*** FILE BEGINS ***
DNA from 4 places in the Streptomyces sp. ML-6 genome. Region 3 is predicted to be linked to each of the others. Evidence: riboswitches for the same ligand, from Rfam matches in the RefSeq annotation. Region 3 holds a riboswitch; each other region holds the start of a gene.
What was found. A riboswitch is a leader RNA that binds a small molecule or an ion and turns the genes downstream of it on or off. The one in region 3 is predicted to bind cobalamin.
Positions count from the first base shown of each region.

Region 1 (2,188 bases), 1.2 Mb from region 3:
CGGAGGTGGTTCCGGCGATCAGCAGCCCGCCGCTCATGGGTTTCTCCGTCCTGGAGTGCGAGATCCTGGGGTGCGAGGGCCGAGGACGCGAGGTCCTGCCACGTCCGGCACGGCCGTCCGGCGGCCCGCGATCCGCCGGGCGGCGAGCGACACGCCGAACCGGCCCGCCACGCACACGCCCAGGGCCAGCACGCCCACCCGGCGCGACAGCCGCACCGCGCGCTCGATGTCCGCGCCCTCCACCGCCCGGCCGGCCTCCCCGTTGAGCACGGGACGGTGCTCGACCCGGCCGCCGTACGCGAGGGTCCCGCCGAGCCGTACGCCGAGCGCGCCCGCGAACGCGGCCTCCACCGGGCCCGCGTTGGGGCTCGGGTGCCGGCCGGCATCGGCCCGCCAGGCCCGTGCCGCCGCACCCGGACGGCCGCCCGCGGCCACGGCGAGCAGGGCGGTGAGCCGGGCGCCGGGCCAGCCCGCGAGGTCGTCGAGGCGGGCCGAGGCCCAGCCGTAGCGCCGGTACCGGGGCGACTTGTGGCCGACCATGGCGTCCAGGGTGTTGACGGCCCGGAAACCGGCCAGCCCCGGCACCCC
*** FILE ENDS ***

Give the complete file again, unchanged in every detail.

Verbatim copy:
DNA from 4 places in the Streptomyces sp. ML-6 genome. Region 3 is predicted to be linked to each of the others. Evidence: riboswitches for the same ligand, from Rfam matches in the RefSeq annotation. Region 3 holds a riboswitch; each other region holds the start of a gene.
What was found. A riboswitch is a leader RNA that binds a small molecule or an ion and turns the genes downstream of it on or off. The one in region 3 is predicted to bind cobalamin.
Positions count from the first base shown of each region.

Region 1 (2,188 bases), 1.2 Mb from region 3:
CGGAGGTGGTTCCGGCGATCAGCAGCCCGCCGCTCATGGGTTTCTCCGTCCTGGAGTGCGAGATCCTGGGGTGCGAGGGCCGAGGACGCGAGGTCCTGCCACGTCCGGCACGGCCGTCCGGCGGCCCGCGATCCGCCGGGCGGCGAGCGACACGCCGAACCGGCCCGCCACGCACACGCCCAGGGCCAGCACGCCCACCCGGCGCGACAGCCGCACCGCGCGCTCGATGTCCGCGCCCTCCACCGCCCGGCCGGCCTCCCCGTTGAGCACGGGACGGTGCTCGACCCGGCCGCCGTACGCGAGGGTCCCGCCGAGCCGTACGCCGAGCGCGCCCGCGAACGCGGCCTCCACCGGGCCCGCGTTGGGGCTCGGGTGCCGGCCGGCATCGGCCCGCCAGGCCCGTGCCGCCGCACCCGGACGGCCGCCCGCGGCCACGGCGAGCAGGGCGGTGAGCCGGGCGCCGGGCCAGCCCGCGAGGTCGTCGAGGCGGGCCGAGGCCCAGCCGTAGCGCCGGTACCGGGGCGACTTGTGGCCGACCATGGCGTCCAGGGTGTTGACGGCCCGGAAACCGGCCAGCCCCGGCACCCC